Thursday, April 03, 2014

International Trade Whither it goest?

What are the trend lines we follow to see where the world economy is going? As long noted on this blog, one trend line is the "Baltic Dry Index." As set out in 2009:
As to why the Baltic Dry Index (BDI) works as an indicator, see here:
The BDI is one of the purest leading indicators of economic activity. It measures the demand to move raw materials and precursors to production, as well as the supply of ships available to move this cargo. Consumer spending and other economic indicators are backward looking, meaning they examine what has already occurred. The BDI offers a real time glimpse at global raw material and infrastructure demand. Unlike stock and commodities markets, the Baltic Dry Index is totally devoid of speculative players. The trading is limited only to the member companies, and the only relevant parties securing contracts are those who have actual cargo to move and those who have the ships to move it.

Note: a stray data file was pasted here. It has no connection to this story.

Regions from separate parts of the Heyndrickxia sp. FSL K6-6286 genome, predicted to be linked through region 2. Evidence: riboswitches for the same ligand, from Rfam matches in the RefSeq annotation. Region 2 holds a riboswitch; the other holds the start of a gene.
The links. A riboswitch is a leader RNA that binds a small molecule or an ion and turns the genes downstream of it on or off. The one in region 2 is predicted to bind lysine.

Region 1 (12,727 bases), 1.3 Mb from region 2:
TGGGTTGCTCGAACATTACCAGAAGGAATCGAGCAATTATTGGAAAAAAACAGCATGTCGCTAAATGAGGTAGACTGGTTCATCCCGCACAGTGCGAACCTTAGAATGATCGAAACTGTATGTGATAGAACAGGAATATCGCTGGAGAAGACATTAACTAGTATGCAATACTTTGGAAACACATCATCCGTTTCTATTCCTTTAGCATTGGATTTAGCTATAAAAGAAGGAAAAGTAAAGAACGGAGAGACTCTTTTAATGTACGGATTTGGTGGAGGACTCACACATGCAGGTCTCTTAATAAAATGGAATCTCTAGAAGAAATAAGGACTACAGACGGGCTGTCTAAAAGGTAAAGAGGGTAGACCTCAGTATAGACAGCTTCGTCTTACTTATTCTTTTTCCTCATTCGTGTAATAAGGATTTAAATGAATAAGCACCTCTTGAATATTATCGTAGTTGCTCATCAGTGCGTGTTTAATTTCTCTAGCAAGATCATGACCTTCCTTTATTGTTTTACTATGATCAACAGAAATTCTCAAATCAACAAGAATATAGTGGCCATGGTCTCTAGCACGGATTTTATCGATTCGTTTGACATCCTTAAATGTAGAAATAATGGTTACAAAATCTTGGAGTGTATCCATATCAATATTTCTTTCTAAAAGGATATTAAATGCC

As noted here,
The BDI factors in the four different sizes of oceangoing dry bulk transport vessels:

Just last month, the Marketplace radio folks said Economic eyes again turn to the Baltic Dry Index, but there may be more to a decline in current days than declining markets -
And there's another reason for thinking that the big drop in the Baltic Dry Index may not be as menacing as it seems. The cost of shipping reflects not only the demand for raw materials, but also the supply of ships. Amir Alizandeh of the Cass Business School has been studying the accuracy of the Index as an economic predictor.

"If you have too many ships around, then this will result in a drop in the index," he says. "And that's the situation at the moment: We have too many ships chasing not enough cargoes."

The economic boom that preceded the collapse of Lehman Brothers had triggered a ship-building frenzy. All those extra ships have now been delivered, and the world has 60 percent more bulk carrying vessels than it needs.
So, when you seen a chart like the one below on Bloomberg, it may be too many hulls (in this case, Panamax hulls) chasing too few cargoes.

Which allows you to understand headlines like Baltic Dry Index weighed down by Panamax.

Just a reminder to know the background of any index you might plan to use to foresee the future.

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